Classic HL7 interfaces are being augmented by APIs and HL7 FHIR: Are you ready?
APIs are nothing new, yet they account for a majority of the Internet’s sharing of data between applications, powering sites such as Twitter, Amazon, and Facebook. APIs are particularly useful for social sites because they allow just the right amount of data to be exchanged.
As discussed in greater detail in The Untapped Potential of Health Care APIs, published in the Harvard Business Review, provider usage can be broken down into two categories:
- Open API for patient data sharing
- APIs for traditional provider integration strategy
With the promise of rapid, lightweight, standardized integration with HL7 FHIR, there are many real world use cases an API can enable — think population health databases with real-time data and analytics, granting patients’ access to their medical records via smartphone, and medical research opportunities that arise from access to key data.
Dave Shaver, instructor of the Corepoint Health webinar and co-chair of the HL7 FHIR Governance Committee responsible for FHIR’s strategic direction, answered the follow questions about how the industry is poised to make major strides in interoperability.
How is data exchange different using web APIs and FHIR compared to traditional HL7 interfaces?
“The interoperability standards we have today are focused on exchanging transactions at certain points of the care lifecycle. In HL7 version 2 that’s focused on patient care, including myriad activities such as administrative tasks, admission, discharge, orders, or results availability. Clinical administrative data is being moved at a certain point in time during the lifecycle of the data. This means it’s difficult to ask questions about that data, except when it has reached that exact point in its life cycle.
FHIR, on the other hand, is envisioned to be more of a capability-based API that allows a vendor who is storing clinical data to grant access to the data through simple web service queries. For the first time we’re going to have a standard in FHIR that will allow applications to query the source of truth for data when they need it, not just when it reaches a specific point in its lifecycle.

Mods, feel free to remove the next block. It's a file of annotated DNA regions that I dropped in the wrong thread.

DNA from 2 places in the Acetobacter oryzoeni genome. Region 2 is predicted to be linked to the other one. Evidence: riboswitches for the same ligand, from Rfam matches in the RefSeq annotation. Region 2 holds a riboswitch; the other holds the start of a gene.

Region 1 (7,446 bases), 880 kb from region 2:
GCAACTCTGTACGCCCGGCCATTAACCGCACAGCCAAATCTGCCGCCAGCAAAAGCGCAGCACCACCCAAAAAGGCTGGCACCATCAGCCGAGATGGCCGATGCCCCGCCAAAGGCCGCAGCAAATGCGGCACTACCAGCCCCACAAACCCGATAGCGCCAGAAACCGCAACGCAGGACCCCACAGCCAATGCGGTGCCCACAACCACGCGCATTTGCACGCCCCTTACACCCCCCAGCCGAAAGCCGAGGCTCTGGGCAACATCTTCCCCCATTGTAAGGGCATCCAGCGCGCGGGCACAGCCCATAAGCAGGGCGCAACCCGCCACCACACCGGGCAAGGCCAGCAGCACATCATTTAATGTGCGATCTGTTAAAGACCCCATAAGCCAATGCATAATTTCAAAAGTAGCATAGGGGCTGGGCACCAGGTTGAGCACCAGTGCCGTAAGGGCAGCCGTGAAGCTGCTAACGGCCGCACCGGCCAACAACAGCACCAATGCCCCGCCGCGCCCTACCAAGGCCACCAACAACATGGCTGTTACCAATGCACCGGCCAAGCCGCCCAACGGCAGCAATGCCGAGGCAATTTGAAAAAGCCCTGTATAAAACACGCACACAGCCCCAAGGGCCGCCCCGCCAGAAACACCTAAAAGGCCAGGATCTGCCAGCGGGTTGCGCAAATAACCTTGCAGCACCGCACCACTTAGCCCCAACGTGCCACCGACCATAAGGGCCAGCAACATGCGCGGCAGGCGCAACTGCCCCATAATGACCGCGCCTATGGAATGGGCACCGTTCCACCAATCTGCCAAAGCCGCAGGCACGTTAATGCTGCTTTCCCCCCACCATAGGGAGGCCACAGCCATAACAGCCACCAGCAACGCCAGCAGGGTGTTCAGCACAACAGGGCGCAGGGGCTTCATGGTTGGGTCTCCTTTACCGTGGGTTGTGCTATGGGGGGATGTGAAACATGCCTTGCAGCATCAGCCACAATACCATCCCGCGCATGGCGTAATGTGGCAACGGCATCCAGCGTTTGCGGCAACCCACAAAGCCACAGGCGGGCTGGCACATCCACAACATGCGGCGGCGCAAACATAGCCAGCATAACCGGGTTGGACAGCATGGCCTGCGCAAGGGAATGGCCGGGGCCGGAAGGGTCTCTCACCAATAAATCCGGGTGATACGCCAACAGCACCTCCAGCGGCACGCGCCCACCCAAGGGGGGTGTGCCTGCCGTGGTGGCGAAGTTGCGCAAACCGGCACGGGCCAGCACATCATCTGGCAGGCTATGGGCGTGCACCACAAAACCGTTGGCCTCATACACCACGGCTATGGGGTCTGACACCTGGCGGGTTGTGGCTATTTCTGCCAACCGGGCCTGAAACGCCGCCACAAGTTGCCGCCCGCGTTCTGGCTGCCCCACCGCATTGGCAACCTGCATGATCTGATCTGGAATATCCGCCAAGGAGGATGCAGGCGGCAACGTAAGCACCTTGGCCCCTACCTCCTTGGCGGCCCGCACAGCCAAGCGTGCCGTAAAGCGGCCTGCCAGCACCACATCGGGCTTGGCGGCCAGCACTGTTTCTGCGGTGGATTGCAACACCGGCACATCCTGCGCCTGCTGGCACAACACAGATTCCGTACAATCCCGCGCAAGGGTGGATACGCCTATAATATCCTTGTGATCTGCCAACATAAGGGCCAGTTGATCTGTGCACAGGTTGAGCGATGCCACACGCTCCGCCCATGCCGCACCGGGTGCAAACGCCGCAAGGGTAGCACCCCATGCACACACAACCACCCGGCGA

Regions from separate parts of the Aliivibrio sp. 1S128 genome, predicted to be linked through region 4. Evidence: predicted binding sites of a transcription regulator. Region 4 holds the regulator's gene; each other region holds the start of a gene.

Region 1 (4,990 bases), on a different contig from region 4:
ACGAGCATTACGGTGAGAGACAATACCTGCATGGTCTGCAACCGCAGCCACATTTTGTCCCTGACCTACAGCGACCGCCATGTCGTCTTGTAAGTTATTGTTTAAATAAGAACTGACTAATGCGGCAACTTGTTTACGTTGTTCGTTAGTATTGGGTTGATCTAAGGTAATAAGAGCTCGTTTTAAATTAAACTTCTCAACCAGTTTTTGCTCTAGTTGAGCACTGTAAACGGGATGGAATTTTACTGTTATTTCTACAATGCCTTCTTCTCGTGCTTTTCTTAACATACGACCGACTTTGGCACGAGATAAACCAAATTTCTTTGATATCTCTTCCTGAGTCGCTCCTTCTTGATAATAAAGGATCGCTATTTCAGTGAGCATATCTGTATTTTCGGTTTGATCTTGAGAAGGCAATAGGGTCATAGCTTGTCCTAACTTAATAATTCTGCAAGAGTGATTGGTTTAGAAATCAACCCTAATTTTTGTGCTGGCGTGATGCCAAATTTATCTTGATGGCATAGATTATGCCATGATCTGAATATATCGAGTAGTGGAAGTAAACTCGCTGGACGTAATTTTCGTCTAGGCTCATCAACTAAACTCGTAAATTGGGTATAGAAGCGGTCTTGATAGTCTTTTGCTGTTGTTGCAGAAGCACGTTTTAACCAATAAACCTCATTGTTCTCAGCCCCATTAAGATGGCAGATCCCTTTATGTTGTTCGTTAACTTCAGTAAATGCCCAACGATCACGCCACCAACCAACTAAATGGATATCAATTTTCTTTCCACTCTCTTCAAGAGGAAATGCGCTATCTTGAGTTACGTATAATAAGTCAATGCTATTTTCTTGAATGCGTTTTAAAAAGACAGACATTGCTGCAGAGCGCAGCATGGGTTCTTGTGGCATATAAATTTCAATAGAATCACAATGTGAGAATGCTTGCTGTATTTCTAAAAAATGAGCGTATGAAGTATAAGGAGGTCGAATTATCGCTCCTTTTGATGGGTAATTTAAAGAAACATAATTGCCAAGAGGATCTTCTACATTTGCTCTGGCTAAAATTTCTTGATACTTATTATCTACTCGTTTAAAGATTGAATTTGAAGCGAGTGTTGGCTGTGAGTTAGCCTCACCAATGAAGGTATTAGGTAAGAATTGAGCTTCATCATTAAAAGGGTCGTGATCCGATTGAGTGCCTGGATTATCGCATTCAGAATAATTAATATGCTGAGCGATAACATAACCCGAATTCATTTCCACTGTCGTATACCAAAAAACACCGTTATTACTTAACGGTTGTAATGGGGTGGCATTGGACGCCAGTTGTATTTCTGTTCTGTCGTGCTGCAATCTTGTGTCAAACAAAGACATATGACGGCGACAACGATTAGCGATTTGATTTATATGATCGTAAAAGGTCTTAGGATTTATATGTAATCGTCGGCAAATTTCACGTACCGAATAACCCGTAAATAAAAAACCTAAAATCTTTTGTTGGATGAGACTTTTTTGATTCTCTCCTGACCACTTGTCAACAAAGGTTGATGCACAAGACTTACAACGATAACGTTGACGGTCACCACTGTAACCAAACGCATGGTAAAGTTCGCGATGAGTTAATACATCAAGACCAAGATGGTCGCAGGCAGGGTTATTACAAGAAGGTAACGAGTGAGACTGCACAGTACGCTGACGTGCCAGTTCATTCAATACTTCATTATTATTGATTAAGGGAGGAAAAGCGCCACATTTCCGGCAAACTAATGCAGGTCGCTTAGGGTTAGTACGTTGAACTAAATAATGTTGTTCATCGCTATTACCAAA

HL7 v2 and CDA documents rely on a push-model of data exchange. FHIR, on the other hand, is more of a pull-model.”
What do CIOs need to know about the future of data exchange?
“FHIR has the potential to create significant change in the healthcare infrastructure over time.
The ability of a vendor like Cerner or Epic or Allscripts or MEDITECH to publish a capabilities-based API, which allows the hospital’s technical team, clinical team, or workflow team to orchestrate a custom solution, is a green-field opportunity that healthcare has never had before.
Normally we have to orchestrate those workflow solutions within the context of the given application. Depending on the EHR vendor’s flexibility, the fact that FHIR APIs will allow access to data and the source of truth is really exciting.
Wes Rishel, one of the founders of HL7, likes to say, ‘When you’ve seen one HL7 interface, you’ve seen one.’ That’s reasonably true because no two hospitals or two clinics are alike. Which means that when you’ve seen one customized installation of Cerner, you’ve seen a unique installation of Cerner unlike anything anywhere else. The customization of today’s EHR software to meet users’ unique needs means that the interfaces become very custom as well.
FHIR is different. From the very beginning we have built the idea of conformance and the ability to test that conformance. So when the vendor claims that they support FHIR, a CIO can ask to see the conformance profiles and ask them where they are published. Having access to that information will tell the CIO exactly how the vendor is able to use the FHIR standard.”
How far off are we from seeing FHIR APIs?
“For several years, many individuals and vendors have been testing and using the early versions of FHIR. Today, all the major health IT vendors are currently participating in the creation of APIs using FHIR, which is fantastic to see. The Argonaut Project is by far the furthest along in this aspect.
The normative edition of FHIR (Release 4) will likely be published toward the end of 2018.
Users can’t take advantage of FHIR until it’s available for use in the applications – and only when those new versions of the software are actually installed at the hospital.
Without a doubt, we are moving faster as an industry to implement FHIR than I’ve ever seen before, and I’ve been doing nothing but healthcare integration since 1993.”
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